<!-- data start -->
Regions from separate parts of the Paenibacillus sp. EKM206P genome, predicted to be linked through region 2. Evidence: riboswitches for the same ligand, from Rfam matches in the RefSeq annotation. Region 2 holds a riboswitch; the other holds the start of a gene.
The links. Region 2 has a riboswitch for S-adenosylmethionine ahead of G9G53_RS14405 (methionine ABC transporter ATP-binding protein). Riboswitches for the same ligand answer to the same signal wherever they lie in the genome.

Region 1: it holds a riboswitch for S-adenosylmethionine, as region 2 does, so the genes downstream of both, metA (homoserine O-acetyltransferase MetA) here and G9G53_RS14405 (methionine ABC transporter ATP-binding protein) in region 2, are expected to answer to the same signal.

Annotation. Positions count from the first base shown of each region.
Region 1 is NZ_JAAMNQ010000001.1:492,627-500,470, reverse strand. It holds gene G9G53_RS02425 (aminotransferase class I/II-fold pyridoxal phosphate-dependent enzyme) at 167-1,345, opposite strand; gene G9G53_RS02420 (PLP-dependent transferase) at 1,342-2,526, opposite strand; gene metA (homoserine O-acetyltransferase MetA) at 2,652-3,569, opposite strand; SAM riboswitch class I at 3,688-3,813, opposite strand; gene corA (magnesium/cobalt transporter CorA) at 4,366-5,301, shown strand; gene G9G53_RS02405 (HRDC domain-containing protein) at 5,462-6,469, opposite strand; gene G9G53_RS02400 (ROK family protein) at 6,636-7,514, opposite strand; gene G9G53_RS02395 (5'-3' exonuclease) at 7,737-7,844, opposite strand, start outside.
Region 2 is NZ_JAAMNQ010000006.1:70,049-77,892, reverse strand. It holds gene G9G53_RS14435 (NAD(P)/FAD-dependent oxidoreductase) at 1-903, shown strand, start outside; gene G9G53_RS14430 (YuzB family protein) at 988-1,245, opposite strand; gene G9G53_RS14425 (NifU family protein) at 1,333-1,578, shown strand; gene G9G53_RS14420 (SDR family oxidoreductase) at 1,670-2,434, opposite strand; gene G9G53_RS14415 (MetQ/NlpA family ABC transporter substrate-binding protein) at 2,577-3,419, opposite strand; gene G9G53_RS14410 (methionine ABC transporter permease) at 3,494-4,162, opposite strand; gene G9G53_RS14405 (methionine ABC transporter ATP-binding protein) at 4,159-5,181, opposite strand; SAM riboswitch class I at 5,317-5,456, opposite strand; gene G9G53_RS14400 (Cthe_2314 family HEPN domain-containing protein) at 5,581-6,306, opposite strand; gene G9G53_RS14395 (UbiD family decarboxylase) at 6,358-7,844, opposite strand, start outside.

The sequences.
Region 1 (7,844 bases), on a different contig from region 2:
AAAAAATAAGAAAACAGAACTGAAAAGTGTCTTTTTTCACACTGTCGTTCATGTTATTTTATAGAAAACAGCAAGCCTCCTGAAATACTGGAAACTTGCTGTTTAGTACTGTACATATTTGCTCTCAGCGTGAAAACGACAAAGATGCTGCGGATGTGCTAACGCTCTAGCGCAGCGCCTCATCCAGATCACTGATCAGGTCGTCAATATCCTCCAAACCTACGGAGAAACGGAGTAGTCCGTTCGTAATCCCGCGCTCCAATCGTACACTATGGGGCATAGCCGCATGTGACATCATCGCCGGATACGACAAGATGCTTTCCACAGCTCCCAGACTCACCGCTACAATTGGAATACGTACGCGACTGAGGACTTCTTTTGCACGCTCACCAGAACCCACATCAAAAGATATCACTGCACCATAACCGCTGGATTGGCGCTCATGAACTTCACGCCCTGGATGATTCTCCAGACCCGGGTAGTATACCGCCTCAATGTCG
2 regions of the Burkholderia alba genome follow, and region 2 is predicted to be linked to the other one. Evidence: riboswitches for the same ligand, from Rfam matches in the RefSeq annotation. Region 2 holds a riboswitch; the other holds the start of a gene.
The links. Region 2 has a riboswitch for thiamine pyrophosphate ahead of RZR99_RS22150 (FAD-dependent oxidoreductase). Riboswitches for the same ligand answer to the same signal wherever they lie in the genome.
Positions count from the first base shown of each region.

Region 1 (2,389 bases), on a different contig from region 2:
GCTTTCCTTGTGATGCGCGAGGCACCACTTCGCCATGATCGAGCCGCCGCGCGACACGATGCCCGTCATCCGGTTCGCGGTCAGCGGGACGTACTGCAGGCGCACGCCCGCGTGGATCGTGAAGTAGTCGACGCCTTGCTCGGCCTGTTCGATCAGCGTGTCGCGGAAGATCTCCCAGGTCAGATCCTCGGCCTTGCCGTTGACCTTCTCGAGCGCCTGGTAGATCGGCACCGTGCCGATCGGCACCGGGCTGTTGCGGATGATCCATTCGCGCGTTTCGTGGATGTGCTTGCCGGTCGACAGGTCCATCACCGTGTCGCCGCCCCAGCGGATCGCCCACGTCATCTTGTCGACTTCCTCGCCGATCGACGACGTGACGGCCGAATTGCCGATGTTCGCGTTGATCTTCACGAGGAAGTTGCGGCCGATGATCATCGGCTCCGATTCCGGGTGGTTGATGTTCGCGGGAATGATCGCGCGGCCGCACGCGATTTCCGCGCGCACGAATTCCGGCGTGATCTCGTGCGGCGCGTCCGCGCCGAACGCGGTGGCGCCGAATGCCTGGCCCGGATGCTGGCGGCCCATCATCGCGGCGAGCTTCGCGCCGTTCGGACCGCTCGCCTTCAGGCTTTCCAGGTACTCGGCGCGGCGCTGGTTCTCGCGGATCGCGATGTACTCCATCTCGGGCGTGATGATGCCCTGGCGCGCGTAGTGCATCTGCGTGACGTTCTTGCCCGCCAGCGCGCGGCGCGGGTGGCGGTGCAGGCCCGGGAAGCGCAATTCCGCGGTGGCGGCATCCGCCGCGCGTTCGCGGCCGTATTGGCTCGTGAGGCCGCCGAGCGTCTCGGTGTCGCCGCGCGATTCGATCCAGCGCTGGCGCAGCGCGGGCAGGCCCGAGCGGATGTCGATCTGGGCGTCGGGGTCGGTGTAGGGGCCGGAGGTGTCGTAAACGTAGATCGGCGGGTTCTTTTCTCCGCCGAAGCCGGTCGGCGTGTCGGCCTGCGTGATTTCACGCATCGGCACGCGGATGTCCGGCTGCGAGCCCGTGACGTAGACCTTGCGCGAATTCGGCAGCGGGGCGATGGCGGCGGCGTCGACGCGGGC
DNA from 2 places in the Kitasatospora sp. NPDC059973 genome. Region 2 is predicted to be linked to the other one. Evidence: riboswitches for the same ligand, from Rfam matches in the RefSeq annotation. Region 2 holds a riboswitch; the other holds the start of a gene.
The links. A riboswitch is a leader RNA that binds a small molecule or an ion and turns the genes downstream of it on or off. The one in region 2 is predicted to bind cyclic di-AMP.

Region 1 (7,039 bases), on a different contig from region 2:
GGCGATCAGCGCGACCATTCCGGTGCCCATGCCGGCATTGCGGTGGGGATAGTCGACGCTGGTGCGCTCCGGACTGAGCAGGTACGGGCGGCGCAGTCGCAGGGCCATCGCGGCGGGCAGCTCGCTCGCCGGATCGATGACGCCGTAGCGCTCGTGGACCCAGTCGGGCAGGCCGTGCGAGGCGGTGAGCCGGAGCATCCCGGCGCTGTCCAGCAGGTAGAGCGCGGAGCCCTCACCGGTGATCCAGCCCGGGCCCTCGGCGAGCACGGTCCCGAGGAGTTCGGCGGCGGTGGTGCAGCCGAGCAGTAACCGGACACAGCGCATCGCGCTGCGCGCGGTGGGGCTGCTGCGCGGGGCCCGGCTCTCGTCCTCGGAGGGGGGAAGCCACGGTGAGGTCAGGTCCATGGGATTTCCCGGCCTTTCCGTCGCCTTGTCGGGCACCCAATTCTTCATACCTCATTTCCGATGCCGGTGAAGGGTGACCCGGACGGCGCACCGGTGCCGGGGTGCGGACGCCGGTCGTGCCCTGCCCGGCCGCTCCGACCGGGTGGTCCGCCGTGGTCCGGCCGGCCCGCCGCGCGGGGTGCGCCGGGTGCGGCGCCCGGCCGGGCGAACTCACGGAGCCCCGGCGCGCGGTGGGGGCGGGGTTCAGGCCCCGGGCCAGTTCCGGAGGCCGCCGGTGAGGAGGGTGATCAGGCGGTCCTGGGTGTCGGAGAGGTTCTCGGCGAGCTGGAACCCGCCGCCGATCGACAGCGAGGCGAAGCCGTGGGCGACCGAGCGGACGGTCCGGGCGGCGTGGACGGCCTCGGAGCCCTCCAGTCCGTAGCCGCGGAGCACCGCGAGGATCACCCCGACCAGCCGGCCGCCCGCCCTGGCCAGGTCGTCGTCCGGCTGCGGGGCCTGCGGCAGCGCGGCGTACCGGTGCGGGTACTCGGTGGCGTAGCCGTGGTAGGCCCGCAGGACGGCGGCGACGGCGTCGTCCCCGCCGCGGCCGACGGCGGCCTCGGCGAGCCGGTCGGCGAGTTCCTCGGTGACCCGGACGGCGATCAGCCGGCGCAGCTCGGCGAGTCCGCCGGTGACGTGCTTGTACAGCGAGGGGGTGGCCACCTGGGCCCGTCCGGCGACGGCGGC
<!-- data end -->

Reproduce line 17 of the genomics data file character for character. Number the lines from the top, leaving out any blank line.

Region 1 (7,039 bases), on a different contig from region 2: